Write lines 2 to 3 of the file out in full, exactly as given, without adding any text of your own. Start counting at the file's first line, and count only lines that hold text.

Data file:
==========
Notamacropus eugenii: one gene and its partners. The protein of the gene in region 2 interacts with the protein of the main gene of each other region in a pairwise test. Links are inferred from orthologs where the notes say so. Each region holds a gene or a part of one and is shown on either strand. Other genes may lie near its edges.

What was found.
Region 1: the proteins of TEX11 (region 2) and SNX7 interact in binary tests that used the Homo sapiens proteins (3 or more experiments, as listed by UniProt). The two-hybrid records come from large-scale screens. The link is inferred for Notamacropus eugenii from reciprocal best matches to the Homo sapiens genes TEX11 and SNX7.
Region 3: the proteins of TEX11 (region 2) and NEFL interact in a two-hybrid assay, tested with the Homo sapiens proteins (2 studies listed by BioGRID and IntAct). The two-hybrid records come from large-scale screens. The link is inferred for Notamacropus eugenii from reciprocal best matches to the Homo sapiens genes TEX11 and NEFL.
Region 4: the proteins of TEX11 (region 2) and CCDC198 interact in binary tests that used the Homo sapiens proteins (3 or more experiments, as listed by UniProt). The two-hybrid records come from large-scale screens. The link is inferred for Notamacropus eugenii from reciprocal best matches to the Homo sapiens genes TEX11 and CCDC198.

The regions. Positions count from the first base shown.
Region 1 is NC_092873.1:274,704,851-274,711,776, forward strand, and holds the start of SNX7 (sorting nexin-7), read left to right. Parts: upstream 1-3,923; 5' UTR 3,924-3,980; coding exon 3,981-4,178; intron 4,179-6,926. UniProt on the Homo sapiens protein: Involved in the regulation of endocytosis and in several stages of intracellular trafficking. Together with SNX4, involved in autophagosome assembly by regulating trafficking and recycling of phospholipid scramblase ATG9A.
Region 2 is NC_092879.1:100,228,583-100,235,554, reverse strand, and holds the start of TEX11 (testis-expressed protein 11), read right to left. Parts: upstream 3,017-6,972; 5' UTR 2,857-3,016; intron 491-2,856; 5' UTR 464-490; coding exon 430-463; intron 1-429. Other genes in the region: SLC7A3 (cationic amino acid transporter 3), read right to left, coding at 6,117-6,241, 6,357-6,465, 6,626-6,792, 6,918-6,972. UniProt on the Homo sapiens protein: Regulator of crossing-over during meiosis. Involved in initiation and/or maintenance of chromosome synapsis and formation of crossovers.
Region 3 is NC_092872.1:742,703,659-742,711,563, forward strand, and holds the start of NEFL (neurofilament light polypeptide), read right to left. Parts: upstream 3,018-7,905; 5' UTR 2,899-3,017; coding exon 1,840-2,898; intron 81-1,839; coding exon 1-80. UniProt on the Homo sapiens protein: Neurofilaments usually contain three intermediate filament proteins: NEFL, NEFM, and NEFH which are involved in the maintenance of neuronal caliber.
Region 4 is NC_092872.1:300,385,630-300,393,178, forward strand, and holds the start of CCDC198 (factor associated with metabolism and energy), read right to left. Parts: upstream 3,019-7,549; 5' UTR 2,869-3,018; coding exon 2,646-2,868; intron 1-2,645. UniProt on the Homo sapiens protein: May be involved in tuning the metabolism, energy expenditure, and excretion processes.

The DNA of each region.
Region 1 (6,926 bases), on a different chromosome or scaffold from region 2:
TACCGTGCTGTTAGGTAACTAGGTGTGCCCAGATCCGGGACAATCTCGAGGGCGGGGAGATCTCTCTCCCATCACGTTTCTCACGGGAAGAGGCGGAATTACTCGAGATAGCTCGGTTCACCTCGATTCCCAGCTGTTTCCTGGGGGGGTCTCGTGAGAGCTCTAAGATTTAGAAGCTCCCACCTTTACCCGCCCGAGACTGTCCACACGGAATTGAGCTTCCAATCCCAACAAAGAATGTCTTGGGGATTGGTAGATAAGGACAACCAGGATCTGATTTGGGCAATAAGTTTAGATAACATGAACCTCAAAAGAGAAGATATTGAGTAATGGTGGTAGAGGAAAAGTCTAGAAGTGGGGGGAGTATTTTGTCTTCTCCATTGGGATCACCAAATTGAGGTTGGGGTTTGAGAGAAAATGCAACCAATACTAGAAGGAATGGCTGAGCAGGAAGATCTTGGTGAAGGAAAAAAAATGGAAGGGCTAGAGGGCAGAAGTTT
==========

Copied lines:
What was found.
Region 1: the proteins of TEX11 (region 2) and SNX7 interact in binary tests that used the Homo sapiens proteins (3 or more experiments, as listed by UniProt). The two-hybrid records come from large-scale screens. The link is inferred for Notamacropus eugenii from reciprocal best matches to the Homo sapiens genes TEX11 and SNX7.